In a room of Lord Stanley's house, Stanley asks Sir Christopher Urswick to tell Richmond that, though he wholeheartedly supports Richmond, he cannot yet send aid because Richard has his son, George Stanley, and will behead him if he finds out about Stanley's betrayal. Stanley also tells Urswick that Elizabeth has gladly agreed to give Richmond her daughter's hand in marriage. Urswick lists the many nobles that have taken Richmond's side. They exit.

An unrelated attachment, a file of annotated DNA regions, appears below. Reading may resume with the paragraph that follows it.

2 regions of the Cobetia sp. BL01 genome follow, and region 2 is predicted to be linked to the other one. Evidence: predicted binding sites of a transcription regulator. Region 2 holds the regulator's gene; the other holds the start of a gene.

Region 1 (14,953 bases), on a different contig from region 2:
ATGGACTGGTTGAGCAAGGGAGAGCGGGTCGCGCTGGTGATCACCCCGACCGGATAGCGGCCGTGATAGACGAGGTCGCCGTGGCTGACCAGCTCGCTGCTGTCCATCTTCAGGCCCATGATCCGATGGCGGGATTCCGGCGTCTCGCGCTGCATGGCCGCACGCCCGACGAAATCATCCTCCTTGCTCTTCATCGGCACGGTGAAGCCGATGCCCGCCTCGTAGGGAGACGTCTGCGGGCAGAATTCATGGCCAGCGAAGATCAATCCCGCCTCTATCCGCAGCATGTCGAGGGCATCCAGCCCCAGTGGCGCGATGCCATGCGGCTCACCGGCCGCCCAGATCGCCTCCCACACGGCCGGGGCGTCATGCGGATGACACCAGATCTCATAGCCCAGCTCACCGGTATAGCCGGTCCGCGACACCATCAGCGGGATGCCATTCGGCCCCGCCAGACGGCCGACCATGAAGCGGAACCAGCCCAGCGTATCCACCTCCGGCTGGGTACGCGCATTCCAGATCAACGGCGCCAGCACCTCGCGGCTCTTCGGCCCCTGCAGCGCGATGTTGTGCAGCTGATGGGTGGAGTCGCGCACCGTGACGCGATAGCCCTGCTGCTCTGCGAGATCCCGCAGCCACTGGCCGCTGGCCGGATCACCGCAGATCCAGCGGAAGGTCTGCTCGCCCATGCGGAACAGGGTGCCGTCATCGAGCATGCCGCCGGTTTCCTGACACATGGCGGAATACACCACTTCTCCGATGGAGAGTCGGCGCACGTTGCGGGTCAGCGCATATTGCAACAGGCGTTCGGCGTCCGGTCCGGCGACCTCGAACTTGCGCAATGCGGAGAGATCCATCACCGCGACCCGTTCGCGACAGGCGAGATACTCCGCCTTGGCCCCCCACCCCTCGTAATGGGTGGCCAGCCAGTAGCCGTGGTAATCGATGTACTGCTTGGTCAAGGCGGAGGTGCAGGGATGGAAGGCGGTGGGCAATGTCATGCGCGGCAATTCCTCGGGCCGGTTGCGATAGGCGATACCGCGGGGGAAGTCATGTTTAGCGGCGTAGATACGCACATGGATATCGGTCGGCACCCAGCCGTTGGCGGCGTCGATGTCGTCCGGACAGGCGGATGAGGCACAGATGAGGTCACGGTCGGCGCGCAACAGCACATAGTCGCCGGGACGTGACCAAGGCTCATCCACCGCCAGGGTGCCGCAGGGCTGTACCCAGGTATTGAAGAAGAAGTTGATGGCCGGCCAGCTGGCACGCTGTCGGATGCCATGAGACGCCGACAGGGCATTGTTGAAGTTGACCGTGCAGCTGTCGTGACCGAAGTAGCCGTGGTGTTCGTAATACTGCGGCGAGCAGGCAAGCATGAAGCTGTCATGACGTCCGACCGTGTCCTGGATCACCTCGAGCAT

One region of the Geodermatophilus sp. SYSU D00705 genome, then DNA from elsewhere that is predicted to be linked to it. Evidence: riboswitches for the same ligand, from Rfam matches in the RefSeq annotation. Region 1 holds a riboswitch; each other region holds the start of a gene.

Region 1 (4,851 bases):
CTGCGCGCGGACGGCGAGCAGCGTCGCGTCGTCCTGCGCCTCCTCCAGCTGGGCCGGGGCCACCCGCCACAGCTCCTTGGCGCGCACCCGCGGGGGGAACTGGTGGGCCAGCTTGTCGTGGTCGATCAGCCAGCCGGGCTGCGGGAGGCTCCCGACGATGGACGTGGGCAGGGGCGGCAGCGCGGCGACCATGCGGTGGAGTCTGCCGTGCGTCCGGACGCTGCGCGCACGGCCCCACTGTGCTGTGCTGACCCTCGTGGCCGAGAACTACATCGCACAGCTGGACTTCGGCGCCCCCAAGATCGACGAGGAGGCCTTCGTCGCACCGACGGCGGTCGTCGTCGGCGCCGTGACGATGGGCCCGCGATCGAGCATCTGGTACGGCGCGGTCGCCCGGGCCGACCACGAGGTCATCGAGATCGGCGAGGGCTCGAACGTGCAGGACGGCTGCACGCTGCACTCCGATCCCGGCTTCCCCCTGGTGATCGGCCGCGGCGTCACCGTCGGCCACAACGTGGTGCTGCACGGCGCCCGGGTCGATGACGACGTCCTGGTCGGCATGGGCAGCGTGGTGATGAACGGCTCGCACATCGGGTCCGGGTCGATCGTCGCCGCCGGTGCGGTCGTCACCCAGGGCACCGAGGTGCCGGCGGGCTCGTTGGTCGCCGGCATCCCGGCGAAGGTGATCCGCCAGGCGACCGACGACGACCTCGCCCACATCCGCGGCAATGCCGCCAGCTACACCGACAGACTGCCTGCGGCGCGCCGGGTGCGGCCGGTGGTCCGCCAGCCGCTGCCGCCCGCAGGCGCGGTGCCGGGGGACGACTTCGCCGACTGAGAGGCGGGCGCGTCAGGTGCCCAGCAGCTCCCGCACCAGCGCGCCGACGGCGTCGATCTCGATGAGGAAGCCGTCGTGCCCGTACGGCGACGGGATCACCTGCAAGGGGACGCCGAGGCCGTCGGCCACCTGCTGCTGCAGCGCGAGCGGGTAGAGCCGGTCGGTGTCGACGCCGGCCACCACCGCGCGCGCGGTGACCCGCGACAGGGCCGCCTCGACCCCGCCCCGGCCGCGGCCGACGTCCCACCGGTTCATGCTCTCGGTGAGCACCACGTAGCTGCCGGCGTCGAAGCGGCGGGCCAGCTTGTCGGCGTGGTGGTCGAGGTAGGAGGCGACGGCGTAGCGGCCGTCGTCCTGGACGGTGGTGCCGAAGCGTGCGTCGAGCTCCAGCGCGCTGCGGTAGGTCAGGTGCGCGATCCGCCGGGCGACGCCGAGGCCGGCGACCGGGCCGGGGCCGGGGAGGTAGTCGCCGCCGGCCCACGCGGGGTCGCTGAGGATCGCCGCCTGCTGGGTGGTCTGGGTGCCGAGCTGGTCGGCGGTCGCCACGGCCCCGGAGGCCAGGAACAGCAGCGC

As Richard feared, Stanley is loyal to Richmond, not Richard, though Stanley is forced to conceal that loyalty to protect his son (note also the distinction here: Richard would never protect anyone, even his own children probably, had he had any). The news that Elizabeth will give her daughter's hand to Richmond shows that she was not a victim of Richard's speech after all and was only pretending to be won over by him. Richard's powers of persuasion, so all-powerful earlier in the play, have lost their potency now.